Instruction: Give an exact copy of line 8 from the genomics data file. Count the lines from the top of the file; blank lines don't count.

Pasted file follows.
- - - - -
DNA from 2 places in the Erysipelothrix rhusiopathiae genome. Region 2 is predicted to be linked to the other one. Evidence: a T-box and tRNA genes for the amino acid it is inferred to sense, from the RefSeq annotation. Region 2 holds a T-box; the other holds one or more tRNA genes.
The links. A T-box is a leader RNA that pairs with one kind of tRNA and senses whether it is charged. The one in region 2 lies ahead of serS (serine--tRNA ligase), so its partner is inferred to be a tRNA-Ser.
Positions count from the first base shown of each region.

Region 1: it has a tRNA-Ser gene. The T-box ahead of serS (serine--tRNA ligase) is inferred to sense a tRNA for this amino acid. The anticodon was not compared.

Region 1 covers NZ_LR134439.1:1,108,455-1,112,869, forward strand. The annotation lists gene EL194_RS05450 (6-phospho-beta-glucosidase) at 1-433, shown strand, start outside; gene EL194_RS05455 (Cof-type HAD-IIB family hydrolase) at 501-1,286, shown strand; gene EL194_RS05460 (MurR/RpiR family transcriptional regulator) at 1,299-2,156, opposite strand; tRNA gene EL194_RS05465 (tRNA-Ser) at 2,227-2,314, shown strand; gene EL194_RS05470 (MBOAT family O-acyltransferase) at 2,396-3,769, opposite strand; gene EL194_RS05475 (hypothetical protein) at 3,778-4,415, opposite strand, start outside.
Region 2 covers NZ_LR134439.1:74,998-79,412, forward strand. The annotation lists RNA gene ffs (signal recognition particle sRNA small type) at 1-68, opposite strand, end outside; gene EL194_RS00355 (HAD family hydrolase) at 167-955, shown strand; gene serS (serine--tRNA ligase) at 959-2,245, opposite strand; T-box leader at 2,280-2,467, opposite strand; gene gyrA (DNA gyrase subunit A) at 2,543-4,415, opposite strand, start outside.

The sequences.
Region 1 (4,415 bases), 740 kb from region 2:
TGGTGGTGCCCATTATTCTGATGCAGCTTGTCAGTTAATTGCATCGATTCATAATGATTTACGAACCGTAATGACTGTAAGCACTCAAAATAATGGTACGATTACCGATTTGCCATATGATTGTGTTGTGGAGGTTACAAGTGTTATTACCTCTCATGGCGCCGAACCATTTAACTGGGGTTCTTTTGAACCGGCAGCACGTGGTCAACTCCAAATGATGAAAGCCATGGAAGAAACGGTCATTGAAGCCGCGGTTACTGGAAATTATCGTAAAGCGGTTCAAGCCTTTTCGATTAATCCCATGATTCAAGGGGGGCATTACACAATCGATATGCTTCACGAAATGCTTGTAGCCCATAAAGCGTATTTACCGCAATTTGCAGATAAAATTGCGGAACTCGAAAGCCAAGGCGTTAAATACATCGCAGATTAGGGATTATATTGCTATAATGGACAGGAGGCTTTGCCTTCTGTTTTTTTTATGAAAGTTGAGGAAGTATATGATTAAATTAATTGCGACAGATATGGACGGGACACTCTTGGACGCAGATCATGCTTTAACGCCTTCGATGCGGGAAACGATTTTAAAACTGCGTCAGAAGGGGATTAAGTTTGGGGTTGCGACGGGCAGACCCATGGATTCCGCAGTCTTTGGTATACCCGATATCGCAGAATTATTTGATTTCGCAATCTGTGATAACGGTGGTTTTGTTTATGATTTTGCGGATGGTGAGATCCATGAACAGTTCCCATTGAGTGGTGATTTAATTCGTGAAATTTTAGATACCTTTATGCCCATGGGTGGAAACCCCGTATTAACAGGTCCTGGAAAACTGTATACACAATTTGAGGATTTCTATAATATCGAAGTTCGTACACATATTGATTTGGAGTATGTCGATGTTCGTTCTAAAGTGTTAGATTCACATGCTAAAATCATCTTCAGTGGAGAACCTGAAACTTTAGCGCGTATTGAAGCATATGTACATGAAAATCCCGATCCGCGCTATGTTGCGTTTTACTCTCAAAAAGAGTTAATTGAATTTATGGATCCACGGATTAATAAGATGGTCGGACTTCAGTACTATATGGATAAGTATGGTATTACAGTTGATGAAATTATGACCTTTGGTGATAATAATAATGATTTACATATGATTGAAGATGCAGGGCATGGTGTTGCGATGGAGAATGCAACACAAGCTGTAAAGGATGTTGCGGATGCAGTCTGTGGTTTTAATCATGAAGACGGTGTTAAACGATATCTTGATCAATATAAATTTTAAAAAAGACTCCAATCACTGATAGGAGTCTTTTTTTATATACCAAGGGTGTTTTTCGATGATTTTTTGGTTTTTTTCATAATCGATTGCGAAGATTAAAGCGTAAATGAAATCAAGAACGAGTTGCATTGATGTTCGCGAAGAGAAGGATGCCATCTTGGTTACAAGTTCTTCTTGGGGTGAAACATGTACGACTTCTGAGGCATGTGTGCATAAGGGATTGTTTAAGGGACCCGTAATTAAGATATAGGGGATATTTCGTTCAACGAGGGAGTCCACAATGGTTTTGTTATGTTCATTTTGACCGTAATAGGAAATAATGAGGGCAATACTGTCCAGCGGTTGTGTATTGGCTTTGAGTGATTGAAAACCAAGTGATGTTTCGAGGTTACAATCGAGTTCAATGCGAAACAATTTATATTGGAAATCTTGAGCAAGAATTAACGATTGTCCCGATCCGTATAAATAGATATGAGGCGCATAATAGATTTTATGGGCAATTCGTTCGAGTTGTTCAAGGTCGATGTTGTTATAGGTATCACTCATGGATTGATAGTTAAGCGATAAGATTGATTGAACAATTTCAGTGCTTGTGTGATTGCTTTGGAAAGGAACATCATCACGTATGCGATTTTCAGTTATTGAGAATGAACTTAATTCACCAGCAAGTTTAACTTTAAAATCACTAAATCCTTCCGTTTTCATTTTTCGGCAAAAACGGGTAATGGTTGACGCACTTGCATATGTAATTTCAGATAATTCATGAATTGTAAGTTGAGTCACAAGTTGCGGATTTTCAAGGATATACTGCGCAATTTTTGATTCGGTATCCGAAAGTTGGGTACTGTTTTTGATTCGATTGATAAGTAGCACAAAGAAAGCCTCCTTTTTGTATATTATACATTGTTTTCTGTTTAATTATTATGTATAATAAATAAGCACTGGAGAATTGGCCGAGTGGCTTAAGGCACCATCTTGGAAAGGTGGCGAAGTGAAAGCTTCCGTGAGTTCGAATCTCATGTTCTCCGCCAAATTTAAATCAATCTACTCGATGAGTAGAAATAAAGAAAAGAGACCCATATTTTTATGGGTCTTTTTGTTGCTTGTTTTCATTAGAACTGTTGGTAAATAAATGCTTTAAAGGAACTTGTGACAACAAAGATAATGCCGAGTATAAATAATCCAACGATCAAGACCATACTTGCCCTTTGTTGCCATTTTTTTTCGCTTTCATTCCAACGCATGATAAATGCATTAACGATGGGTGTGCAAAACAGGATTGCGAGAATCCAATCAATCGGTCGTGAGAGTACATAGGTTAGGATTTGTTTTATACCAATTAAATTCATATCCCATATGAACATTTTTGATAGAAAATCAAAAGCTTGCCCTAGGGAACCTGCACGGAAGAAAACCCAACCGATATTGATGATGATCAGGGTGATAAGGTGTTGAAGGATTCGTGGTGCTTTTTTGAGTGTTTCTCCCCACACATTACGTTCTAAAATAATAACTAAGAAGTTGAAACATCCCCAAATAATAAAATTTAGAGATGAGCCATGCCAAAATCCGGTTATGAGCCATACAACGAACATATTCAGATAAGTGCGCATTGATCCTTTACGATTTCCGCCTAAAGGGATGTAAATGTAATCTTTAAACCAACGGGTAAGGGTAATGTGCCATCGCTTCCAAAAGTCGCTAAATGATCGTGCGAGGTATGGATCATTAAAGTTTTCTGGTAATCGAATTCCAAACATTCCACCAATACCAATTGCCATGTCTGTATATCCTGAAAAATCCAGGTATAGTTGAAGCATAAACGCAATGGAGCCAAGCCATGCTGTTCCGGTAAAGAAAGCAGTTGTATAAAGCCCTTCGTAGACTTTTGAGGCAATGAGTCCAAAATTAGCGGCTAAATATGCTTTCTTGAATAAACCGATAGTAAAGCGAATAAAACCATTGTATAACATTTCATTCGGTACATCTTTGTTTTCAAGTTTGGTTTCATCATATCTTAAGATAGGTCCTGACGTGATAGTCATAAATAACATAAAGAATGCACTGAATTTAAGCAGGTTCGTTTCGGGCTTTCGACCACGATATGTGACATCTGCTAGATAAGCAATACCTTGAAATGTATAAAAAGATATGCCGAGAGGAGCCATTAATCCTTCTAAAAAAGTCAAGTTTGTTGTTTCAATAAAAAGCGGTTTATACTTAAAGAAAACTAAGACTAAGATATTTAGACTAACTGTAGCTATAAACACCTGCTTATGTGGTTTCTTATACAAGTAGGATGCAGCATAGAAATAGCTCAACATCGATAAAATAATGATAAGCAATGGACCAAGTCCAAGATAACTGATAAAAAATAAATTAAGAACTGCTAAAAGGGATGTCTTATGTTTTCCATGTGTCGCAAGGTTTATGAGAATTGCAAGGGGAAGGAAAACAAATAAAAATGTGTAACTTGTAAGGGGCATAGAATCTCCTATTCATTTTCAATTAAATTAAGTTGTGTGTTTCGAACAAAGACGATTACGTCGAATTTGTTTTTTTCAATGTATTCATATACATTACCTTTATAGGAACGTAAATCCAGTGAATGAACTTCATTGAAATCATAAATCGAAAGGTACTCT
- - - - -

Region 1 (4,415 bases), 740 kb from region 2: